Also, solar cell panels are large, pricey, and difficult to transport. Installing them requires a decent amount of labor which has made the upfront costs of solar power systems quite high. 

It’s quite a contrast to photovoltaic paints which are easier to transport and cheaper to install. Of course, the technology is still being developed and many more tests will be required to determine their efficiency, but early data suggests that they’ll be more affordable than solar cell panels. 

Instead of mounting solar panels on roofs, people can apply the photovoltaic paint to their roofs and walls and hook them up to their home’s power supply. 

What uses does photovoltaic paint have?

Photovoltaic paint has the potential to upend the way we view electricity generation. Its high rate of efficiency and ease of application could make energy available to everyone on the planet. It may even accelerate our transition to clean energy transportation. 

Here are three ways that researchers hope photovoltaic paint will be used in the very near future.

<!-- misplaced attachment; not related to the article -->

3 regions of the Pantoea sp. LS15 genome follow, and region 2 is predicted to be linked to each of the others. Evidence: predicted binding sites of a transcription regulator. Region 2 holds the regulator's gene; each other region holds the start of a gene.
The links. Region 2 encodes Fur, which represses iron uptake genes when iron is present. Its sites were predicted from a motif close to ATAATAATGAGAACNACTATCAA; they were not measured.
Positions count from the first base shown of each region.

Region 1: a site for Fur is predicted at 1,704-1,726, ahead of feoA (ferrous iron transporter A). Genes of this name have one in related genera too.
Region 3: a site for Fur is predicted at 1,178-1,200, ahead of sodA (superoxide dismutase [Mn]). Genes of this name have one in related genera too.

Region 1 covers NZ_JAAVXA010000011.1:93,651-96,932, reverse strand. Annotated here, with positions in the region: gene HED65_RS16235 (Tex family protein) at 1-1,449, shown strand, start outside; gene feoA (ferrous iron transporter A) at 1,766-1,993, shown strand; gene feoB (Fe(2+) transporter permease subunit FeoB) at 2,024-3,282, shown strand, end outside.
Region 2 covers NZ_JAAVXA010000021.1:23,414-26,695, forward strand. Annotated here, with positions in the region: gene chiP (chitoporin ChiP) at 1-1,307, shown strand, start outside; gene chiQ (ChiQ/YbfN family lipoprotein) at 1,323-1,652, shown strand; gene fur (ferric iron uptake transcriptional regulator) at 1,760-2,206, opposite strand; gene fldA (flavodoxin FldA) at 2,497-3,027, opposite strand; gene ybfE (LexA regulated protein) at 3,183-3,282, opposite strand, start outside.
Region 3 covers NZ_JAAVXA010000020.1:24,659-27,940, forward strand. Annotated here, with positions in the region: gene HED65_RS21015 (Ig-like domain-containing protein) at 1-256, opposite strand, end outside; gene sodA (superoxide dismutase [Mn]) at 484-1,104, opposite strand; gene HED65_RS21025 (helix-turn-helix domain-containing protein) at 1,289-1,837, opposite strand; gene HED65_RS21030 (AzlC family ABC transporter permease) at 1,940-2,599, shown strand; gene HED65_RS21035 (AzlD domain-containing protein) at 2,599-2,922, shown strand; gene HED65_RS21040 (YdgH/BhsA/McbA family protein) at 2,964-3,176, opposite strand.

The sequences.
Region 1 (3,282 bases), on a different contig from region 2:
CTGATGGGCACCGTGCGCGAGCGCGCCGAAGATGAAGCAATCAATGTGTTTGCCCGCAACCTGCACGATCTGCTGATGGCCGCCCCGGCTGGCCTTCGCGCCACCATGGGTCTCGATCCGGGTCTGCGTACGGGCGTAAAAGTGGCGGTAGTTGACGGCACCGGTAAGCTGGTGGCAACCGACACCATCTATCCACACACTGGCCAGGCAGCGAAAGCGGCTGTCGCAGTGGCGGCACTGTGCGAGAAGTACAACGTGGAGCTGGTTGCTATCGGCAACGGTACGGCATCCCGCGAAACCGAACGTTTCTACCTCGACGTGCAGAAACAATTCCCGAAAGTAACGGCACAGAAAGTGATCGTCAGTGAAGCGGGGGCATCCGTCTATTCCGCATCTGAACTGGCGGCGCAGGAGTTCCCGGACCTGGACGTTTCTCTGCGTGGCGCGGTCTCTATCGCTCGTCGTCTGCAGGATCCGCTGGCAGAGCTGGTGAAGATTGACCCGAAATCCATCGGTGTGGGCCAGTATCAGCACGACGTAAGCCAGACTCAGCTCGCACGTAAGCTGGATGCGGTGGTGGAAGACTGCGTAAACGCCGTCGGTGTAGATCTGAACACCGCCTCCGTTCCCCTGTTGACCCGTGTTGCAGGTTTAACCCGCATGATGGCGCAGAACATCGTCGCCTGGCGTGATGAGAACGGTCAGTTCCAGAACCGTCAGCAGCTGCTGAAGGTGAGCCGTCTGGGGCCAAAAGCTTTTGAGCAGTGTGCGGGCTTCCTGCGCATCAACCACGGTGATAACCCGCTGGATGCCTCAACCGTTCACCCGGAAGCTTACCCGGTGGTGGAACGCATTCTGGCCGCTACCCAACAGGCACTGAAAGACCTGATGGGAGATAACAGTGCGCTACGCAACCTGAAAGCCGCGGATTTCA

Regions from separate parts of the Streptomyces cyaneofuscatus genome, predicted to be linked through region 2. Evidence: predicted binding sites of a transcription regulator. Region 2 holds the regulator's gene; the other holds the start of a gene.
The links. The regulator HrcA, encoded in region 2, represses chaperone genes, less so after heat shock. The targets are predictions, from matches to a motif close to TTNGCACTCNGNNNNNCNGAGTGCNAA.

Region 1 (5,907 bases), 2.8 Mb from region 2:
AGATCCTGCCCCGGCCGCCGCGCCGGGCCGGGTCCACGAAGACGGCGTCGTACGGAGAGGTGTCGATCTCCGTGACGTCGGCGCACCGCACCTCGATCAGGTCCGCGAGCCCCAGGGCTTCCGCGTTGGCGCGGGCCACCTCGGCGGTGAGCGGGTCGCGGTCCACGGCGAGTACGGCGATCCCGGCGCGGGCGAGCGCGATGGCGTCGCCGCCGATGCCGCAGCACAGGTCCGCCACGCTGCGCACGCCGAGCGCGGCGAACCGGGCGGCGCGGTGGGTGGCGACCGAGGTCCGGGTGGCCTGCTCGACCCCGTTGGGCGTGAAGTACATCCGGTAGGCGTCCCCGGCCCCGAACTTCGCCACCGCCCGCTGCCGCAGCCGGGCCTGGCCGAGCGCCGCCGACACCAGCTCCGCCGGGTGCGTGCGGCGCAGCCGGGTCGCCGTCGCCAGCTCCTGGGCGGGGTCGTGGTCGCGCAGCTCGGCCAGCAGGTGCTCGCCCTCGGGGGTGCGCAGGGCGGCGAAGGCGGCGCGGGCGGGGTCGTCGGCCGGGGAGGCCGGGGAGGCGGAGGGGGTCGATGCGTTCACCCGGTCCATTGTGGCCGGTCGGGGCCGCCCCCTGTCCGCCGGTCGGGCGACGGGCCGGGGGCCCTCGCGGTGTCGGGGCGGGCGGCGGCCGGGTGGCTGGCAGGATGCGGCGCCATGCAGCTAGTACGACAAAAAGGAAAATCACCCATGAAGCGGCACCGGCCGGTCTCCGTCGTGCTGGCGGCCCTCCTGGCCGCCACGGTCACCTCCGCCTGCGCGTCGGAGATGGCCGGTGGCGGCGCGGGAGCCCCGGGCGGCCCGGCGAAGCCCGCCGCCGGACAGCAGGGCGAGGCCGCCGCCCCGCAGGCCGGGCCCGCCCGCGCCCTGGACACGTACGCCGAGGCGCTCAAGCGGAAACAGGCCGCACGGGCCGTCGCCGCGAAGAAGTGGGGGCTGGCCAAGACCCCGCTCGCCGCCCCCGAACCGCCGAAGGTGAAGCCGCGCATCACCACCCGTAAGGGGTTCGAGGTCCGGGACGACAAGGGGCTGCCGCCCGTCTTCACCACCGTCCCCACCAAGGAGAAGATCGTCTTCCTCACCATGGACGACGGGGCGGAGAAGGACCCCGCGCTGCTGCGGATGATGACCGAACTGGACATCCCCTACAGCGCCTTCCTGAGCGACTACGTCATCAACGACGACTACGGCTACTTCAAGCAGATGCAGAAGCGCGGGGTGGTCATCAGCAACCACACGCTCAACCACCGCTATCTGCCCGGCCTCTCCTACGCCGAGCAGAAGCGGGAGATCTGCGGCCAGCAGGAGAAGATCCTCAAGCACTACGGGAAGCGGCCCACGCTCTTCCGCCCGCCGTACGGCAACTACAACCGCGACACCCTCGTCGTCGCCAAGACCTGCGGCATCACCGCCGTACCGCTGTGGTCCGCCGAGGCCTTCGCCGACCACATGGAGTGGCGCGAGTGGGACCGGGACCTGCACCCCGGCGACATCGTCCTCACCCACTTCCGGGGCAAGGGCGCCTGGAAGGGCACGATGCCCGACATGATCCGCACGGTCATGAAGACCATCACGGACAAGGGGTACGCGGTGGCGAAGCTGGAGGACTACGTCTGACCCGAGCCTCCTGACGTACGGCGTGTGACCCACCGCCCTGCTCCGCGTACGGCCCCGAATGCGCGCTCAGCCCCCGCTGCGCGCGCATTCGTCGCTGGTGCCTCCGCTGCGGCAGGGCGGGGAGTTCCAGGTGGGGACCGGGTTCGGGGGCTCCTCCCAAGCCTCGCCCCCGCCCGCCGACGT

Building power supply

Photovoltaic paint could be used as a cheap and easy way to help billions of people get out of energy poverty

It can be painted on building walls and roofs to generate electricity for homes and offices. These could be homes in cities or places as remote as the Mongolian desert. The ability for photovoltaic paint to generate electricity on its own will reduce the need for people to pay electricity and gas bills, and enable them to get adequate heating and cooling throughout the year.

At the moment, 13% of our planet’s population, equivalent to about 940 million people, do not have access to electricity. Another 3 billion are unable to use clean fuels for cooking, which poses serious risks to their health. Even in the United States, 37 million households do not have enough money or systems to meet their daily energy needs. 

Photovoltaic paint could change all of that. It has the potential to enable energy security for millions of families by supplying clean energy without cutting into their other living expenses. 

Electric car power generation

The rising demand for electric cars will also likely fuel the demand for photovoltaic paints.